I have designed quite a number of residential projects for buyers who love the location but not the house in the last of couple years. In these cases one of the first questions that people will ask their architect is “do you think I should remodel it or should I tear it down and start over”. This is not an easy question to answer and it is very project specific, but there are a few starting points that I use.
Is the building structurally sound? Some structural fixes are easy but some aren’t worth the effort. If the building is going to require a lot of work to make it safe to remodel then that tends to push the needle towards tearing it down.
Does the structure have historic value, is it on a historic register, in a historic district? If you answered yes, then you most likely have to look at a remodel or a serious amount of paperwork and meetings. There have been a few purchases that have fallen through for this reason.
Do you like the style of the existing house? Again, if you like the aesthetic of the house then remodeling may make sense. It might also make sense if the house has an expensive exterior that might be hard to rebuild within your budget. We did a remodel in Bonnie Brae where the exterior was all stone, brick and expensive tile roof so the exterior stayed.
Does the existing house preclude you from doing what you want to do? This is a multipart question, does the house sit on the site in a way that makes expansion difficult, does the room layout really not work, do the levels in the house not work or are the ceilings too low. Those aren’t always remodel fixes and may mean starting fresh.
Do you have enough room to go out, or do you need to go up (or down) also? Adding levels to an existing house definitely adds complexity and may point towards starting fresh.
On the other hand, does the existing house allow you to get away with something that you couldn’t do if you scrapped? We’re currently doing a feasibility on a multi-unit building in Denver that is built to the property lines, if it were torn down it would have to be rebuilt 5-10 feet from the property lines and the site would yield less units. On a smaller scale, your existing staircase or window design may be built in a way that we couldn’t build from scratch.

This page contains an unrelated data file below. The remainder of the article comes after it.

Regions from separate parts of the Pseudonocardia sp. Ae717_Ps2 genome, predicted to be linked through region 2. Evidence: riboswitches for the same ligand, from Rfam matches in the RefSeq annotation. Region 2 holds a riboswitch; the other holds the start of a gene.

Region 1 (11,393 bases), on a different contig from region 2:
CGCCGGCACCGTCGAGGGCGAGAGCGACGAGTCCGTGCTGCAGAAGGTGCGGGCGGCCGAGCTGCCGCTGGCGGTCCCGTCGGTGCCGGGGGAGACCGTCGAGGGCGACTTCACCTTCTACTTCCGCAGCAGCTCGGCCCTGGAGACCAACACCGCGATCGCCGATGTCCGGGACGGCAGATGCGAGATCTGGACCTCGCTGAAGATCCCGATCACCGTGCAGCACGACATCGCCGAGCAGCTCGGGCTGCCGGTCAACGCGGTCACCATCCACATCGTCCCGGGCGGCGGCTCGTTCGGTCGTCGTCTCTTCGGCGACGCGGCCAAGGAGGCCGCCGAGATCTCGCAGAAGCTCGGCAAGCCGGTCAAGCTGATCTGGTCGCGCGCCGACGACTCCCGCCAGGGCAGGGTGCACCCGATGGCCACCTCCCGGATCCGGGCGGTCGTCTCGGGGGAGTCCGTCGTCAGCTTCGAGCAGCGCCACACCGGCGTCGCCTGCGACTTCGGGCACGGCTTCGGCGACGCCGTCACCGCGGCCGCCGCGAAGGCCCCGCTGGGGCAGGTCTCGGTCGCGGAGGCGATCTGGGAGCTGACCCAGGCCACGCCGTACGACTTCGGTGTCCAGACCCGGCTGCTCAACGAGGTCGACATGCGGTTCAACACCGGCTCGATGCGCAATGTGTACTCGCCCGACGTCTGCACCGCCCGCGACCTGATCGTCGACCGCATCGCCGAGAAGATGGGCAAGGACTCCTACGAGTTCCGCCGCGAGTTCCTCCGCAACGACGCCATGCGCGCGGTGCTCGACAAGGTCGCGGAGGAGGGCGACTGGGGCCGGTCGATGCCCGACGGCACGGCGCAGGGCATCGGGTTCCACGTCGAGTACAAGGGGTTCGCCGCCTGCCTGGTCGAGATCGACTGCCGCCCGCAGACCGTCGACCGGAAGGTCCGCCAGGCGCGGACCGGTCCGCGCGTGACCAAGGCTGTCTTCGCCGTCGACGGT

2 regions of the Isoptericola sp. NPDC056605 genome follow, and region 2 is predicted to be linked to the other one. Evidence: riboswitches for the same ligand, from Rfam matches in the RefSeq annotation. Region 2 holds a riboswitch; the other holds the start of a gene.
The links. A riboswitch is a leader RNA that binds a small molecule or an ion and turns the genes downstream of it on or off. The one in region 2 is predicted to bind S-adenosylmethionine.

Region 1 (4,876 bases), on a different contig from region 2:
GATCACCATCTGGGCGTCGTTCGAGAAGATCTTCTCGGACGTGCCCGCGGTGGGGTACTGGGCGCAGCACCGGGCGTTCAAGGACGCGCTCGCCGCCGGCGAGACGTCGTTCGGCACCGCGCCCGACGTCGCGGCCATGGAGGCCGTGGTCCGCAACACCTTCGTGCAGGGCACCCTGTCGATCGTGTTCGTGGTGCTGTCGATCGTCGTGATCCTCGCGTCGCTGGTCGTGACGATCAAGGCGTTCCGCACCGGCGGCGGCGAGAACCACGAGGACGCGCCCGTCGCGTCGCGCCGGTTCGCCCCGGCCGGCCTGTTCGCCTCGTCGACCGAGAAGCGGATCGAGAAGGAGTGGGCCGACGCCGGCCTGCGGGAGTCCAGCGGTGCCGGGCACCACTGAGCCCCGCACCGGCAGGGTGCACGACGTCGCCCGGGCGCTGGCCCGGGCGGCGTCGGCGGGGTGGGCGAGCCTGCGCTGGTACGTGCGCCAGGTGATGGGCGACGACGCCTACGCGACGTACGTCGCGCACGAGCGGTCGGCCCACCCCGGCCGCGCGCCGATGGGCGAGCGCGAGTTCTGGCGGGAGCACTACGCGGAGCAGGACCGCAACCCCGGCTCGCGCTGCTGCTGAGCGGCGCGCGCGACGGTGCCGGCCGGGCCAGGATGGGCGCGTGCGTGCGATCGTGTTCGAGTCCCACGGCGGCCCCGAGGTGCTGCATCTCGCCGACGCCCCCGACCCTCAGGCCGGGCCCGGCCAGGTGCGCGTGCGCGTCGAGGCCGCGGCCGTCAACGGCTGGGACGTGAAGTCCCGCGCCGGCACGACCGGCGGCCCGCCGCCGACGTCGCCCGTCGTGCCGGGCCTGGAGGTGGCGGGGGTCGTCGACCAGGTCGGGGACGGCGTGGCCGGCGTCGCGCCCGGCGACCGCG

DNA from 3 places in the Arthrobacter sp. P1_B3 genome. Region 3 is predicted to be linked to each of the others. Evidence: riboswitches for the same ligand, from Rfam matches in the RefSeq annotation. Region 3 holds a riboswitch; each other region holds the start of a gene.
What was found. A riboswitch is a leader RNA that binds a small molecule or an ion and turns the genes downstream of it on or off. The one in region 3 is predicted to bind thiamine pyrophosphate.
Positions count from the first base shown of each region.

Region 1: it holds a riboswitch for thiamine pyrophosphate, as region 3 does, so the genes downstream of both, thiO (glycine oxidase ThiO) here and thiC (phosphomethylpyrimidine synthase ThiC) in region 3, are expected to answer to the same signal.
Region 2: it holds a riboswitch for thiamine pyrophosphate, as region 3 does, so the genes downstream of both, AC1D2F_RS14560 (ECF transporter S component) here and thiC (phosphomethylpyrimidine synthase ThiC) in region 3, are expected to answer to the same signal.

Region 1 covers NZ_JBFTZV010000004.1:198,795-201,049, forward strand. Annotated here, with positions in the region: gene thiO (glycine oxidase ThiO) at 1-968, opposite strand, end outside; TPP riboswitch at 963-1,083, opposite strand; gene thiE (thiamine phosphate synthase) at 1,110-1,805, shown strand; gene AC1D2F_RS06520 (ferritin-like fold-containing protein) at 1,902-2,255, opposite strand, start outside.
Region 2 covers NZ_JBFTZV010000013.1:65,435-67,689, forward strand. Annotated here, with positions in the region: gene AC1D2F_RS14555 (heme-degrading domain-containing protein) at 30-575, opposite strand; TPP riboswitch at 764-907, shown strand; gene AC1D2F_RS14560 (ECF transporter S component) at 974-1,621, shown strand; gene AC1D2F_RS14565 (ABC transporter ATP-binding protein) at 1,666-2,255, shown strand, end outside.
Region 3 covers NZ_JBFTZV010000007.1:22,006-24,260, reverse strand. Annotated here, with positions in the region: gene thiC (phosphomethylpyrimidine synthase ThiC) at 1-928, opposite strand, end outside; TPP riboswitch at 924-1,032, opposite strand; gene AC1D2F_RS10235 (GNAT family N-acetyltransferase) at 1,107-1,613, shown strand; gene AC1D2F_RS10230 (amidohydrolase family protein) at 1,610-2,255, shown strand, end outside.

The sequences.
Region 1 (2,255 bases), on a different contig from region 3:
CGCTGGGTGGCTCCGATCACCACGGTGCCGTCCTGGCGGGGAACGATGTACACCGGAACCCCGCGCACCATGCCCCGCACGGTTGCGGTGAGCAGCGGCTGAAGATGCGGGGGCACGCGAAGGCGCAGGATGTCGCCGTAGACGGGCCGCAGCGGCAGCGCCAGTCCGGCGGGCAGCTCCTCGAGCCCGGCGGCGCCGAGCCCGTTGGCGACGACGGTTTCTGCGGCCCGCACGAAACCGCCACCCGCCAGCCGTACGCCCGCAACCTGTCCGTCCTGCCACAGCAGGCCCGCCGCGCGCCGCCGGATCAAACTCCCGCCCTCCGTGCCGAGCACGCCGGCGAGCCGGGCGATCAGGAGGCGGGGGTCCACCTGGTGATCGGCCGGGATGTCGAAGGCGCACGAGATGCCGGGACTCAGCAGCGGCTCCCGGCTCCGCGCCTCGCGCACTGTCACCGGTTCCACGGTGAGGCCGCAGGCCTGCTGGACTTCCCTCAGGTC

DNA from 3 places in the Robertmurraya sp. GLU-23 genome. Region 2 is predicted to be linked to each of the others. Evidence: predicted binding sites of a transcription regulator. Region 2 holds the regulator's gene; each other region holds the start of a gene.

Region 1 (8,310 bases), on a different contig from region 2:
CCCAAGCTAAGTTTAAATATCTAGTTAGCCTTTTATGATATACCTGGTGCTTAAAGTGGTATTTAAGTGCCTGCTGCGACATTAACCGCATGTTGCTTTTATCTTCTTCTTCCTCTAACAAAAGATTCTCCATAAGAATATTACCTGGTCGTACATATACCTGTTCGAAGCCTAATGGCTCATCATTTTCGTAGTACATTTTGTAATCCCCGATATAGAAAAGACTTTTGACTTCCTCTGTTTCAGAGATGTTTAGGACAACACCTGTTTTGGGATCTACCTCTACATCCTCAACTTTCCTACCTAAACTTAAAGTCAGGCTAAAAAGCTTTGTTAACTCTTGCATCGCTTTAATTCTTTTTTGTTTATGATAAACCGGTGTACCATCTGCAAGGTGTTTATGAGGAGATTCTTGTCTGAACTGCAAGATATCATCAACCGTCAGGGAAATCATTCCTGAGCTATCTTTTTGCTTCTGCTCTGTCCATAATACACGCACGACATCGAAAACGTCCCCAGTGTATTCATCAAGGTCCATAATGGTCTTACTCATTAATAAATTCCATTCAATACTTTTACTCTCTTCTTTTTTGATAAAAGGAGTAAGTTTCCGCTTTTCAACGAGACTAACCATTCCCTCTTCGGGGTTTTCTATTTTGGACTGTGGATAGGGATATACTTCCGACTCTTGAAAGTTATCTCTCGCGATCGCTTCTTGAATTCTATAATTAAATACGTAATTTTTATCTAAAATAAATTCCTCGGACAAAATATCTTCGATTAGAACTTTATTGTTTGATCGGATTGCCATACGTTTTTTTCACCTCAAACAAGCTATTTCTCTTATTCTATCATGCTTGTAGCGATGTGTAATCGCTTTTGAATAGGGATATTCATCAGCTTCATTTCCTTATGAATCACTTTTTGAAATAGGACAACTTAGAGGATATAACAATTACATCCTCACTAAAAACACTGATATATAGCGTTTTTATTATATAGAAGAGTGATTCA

What are your plans for the house? Consider what your goal is, are you just doing a fix and flip or are you planning to stay for the long haul? This will have an effect on just how far you will need to go with your changes; how far do you chase that old pipe, how much do you insulate existing walls and do you really need to replace the furnace or the windows.
There is also an obvious need to look at the costs of your options and you can look at involving an experienced contractor or builder to aid in this analysis. You need to figure out just how many of the systems will need to be remodeled or replaced in order to bring the house up to current standards and codes. As architects we can give you a lot of advice but you should consider bringing on someone who works with material and labor costs daily.
There is another option to consider, if the house just doesn’t meet your needs but you can’t make the numbers work on tearing it down, you might look at selling and buying a lot that makes more sense.
Finally, if you are facing this dilemma or are looking at property to purchase and need some advice, contact an architect or a general contractor and get a second opinion from someone with experience in remodels.